Close
(0) items
You have no items in your shopping cart.
Browse
    Filters
    Preferences
    Search

    The Autobiography of Alice B. Toklas

    £9.99
    Jenni Fagan says:

    Discovering the work of Gertrude Stein felt like finding a missing space on my bookshelf had been filled by something I was looking for. I am also influenced by some of her poetry. I love her deliberate use of repetition and how she creates sketches of characters as in her Portrait of Picasso.

    I love to read about her life in Paris and the salon she shared with her wife Alice B. Toklas. It is a place I would have loved to visit. They had such strong relationships with artists, poets, thinkers and writers.

    In Luckenbooth we find Gertrude Stein is mentioned, as one of the writers that my characters in the 1910 decade go to visit, in fact they meet Picasso and dare slur that he isn’t even painting at the time, he’s off in Florence having a love affair, of course it is a fictionalised world that visits real ones and in turn alters them, heightens and disturbs reality.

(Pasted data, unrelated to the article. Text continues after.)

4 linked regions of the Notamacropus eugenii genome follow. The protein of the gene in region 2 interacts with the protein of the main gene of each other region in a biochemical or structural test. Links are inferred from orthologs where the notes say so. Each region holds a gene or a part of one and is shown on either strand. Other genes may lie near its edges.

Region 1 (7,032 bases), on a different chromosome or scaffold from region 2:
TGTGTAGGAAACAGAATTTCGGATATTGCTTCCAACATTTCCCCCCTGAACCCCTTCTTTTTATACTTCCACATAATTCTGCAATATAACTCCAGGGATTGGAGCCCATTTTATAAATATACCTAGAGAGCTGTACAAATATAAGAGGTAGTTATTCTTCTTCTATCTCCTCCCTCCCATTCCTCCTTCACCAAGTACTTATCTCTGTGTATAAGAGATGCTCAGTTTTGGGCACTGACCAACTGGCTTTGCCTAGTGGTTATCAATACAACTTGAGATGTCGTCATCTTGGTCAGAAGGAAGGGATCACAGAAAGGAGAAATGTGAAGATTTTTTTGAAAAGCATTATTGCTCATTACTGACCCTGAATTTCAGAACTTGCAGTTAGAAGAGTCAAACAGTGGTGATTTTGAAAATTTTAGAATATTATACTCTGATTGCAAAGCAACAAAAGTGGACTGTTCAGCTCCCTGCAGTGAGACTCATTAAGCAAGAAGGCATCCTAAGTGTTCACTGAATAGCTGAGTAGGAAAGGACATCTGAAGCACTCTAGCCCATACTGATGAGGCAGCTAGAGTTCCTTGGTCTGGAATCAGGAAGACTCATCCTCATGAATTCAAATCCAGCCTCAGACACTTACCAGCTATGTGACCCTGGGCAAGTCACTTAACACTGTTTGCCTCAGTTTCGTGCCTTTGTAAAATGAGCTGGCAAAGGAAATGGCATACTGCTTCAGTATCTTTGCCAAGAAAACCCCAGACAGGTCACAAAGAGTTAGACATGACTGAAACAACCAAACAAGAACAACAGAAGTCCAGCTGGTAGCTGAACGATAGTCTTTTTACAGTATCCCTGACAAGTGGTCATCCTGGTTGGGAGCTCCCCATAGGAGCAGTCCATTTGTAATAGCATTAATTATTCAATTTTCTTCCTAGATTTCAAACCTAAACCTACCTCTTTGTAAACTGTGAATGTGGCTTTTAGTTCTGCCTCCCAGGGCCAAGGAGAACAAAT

Gertrude Stein was writing through surrealism and she experimentated in form and technique. Her wife Alice is the narrator in this book, drawing in their lives and realities, she talks of Leo Stein, Cezanne, Matisse, Vollard and Guillaime Appollinaire and lots of Cubist artists and arguing with people like T.S. Eliot. I love the feel of these characters and how the form of autobiography is enhanced, not hindered, by reality.

    ISBN: 9780141185361
    AuthorGertrude Stein
    Pub Date26/04/2001
    BindingPaperback
    Pages272
    Availability: In Stock

    A fascinating insight into the vibrant culture of Modernism, and the rich artistic world of Paris's Left Bank, Gertrude Stein's The Autobiography of Alice B. Toklas includes an introduction by Thomas Fensch in Penguin Modern Classics.